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Tuesday, January 06, 2009

Obama Chooses Leon Panetta As Director Of CIA

Leon Panetta, former Clinton administration Chief of Staff, has been chosen by Obama to be his next CIA director, which in turn is pulling in some criticism from Senate Democrats such as Dianne Feinstein and Jay Rockefeller.

The concern by Feinstein, who is the Senate’s incoming Intelligence committee chair and Rockefeller who is the current Chairman of the Senate intelligence committee, seems to be Panetta's lack of intelligence or counterterrorism experience, as explained by The Caucus.

President-elect Barack Obama has selected Leon E. Panetta, the former congressman and White House chief of staff, to take over the Central Intelligence Agency, an organization that Mr. Obama criticized during the campaign for using interrogation methods he decried as torture, Democratic officials said Monday.

Yet the choice encountered early opposition on Capitol Hill, with some senior Democrats questioning why the president-elect would pick a C.I.A. chief without a deep reservoir of intelligence or counterterrorism experience.

Feinstein was quoted by CNN's Political Ticker as saying in a prepared statement, "My position has consistently been that I believe the Agency is best-served by having an intelligence professional in charge at this time.”

MSNBC First Read, shows Rockefeller's concerns:

An aide to current Chairman of the Senate intelligence committee, Sen. Jay Rockefeller, tells NBC News that while the senator has tremendous respect for Leon Panetta, the aide said he believes the CIA director should go to someone who has significant intelligence experience and someone from outside the political world of Washington D.C.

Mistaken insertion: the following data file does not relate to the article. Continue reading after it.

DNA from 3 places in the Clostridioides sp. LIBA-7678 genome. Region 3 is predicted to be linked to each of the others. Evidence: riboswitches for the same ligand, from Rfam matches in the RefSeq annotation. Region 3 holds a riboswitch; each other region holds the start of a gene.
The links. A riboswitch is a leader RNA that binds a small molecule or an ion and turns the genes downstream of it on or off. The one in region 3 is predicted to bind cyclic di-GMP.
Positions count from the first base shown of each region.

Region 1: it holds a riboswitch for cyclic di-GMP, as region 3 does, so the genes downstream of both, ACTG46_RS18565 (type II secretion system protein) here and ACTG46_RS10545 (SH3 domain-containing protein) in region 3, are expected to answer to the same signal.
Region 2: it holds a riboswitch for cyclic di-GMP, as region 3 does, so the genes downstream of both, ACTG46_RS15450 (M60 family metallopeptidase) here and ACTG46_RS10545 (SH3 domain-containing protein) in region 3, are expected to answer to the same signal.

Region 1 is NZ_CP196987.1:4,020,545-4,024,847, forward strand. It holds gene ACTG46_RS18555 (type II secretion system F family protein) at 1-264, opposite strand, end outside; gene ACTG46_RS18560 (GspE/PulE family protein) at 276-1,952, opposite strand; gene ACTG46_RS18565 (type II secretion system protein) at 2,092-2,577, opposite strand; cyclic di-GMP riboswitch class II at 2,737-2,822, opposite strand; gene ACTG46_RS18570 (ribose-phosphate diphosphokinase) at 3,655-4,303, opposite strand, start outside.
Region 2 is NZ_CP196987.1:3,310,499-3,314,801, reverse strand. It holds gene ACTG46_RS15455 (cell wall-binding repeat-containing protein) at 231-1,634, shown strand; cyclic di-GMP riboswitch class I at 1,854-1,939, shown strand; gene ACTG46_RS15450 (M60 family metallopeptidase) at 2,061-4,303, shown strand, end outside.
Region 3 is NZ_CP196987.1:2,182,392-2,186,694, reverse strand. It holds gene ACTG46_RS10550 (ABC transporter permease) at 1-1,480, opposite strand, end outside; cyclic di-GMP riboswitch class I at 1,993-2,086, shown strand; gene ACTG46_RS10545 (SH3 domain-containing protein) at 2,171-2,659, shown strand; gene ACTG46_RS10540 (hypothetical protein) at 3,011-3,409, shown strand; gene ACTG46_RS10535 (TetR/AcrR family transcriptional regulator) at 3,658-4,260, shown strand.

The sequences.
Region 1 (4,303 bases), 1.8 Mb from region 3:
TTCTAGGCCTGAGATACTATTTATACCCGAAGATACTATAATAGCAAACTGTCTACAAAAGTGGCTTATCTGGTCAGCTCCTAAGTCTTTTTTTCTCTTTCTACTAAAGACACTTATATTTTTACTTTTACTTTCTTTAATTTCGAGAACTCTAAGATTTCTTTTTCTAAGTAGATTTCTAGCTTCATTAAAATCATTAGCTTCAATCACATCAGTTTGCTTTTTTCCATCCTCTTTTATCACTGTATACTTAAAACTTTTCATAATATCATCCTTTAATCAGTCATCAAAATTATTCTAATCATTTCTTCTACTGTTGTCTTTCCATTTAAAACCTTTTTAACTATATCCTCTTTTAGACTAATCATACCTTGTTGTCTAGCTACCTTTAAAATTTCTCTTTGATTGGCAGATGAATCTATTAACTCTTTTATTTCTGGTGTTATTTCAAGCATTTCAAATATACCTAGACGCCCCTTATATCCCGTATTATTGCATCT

Feinstein also says she had not been notified of the Obama pick ahead of time.

More on Leon Panetta's congressional work can be found at Wiki.

During his time in Congress, his work concentrated mostly on budget issues, civil rights, education, health, and environmental issues, particularly preventing oil drilling off the California coast. He wrote the Hunger Prevention Act (Public Law 100-435) of 1988 and the Fair Employment Practices Resolution. He was a major factor in establishing the Monterey Bay National Marine Sanctuary.

His positions included:

* Chairman of the U.S. House Committee on the Budget
* Chairman of the Agriculture Committee's Subcommittee on Domestic Marketing, Consumer Relations, and Nutrition
* Chairman of the Administration Committee's Subcommittee on Personnel and Police
* Chairman of the Task Force on Domestic Hunger created by the U.S. House Select Committee on Hunger
* Vice Chairman of the Caucus of Vietnam-Era Veterans in Congress
* Member of the President's Commission on Foreign Language and International Studies.

More from The Caucus:

Mr. Panetta has a reputation in Washington as a competent manager with strong background in budget issues, but has little hands-on intelligence experience. If confirmed by the Senate, he will take control of the agency most directly responsible for hunting senior Al Qaeda leaders around the globe, but one that has been buffeted since the Sept. 11 attacks by leadership changes and morale problems.

Given his background, Mr. Panetta is a somewhat unusual choice to lead the C.I.A., an agency that has been unwelcoming to previous directors perceived as outsiders, such as Stansfield M. Turner and John M. Deutch. But his selection points up the difficulty Mr. Obama had in finding a C.I.A. director with no connection to controversial counterterrorism programs of the Bush era.

Aides have said Mr. Obama had originally hoped to select a C.I.A. head with extensive field experience, especially in combating terrorist networks. But his first choice for the job, John O. Brennan, had to withdraw his name amidst criticism over his role in the formation of the C.I.A’s detention and interrogation program after the Sept. 11 attacks.

Commentary Magazine seems to put it best with a little snark, stating "Two Democratic Senate Intelligence Committe veterans, Sen. Diane Feinstein and Sen. Jay Rockefeller, slam the Panetta pick. They apparently think we need an intelligence professional to run an intelligence agency. How whacky is that?"

Reactions from both sides of the blogosphere can be found at Memeorandum.